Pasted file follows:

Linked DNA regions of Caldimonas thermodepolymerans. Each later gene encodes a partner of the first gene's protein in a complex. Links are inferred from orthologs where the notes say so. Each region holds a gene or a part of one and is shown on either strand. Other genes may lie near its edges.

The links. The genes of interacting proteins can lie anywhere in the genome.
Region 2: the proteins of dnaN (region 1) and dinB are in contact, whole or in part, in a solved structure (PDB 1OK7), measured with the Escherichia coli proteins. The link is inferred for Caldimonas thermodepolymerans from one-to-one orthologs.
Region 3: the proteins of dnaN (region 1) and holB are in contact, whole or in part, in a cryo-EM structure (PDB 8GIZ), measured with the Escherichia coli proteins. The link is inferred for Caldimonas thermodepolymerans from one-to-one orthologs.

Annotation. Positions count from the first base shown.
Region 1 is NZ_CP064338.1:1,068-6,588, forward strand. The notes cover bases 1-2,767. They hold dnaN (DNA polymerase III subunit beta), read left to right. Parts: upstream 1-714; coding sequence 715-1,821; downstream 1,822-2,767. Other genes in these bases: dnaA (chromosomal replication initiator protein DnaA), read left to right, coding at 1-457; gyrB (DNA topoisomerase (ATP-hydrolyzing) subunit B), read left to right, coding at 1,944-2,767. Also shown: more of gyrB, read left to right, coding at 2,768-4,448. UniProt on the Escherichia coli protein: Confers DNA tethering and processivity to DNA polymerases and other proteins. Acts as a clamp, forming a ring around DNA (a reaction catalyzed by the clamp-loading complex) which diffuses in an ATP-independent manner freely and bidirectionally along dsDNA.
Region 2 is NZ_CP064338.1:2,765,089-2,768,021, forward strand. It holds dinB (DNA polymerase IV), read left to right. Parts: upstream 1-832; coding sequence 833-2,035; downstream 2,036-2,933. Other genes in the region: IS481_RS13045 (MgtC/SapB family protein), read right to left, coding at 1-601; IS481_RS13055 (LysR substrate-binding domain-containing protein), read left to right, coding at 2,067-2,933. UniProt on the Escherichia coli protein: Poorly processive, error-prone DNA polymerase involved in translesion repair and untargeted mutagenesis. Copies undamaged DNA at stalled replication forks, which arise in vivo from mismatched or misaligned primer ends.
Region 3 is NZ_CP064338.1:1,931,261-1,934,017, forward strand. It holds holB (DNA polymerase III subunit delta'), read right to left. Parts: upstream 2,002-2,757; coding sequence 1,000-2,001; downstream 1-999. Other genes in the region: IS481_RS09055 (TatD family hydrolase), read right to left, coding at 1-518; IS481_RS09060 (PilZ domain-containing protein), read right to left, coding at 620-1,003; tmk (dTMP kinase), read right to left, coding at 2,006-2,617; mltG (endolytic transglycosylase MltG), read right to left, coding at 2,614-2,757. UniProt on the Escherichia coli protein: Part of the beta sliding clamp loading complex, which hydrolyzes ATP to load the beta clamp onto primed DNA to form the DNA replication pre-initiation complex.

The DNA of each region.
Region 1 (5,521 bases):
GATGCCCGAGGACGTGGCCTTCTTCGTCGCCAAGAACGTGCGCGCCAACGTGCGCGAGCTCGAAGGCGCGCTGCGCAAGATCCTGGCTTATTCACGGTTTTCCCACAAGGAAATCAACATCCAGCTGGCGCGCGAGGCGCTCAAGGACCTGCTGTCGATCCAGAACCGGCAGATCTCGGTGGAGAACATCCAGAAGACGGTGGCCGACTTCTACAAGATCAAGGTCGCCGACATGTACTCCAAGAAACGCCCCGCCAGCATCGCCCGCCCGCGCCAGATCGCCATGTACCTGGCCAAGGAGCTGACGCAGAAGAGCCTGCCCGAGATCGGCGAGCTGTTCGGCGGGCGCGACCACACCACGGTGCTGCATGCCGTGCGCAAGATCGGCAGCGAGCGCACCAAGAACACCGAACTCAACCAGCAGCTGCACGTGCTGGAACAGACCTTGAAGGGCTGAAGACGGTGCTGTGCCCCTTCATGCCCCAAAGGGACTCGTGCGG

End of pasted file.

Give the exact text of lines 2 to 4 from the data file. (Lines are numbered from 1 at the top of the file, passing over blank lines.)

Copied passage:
The links. The genes of interacting proteins can lie anywhere in the genome.
Region 2: the proteins of dnaN (region 1) and dinB are in contact, whole or in part, in a solved structure (PDB 1OK7), measured with the Escherichia coli proteins. The link is inferred for Caldimonas thermodepolymerans from one-to-one orthologs.
Region 3: the proteins of dnaN (region 1) and holB are in contact, whole or in part, in a cryo-EM structure (PDB 8GIZ), measured with the Escherichia coli proteins. The link is inferred for Caldimonas thermodepolymerans from one-to-one orthologs.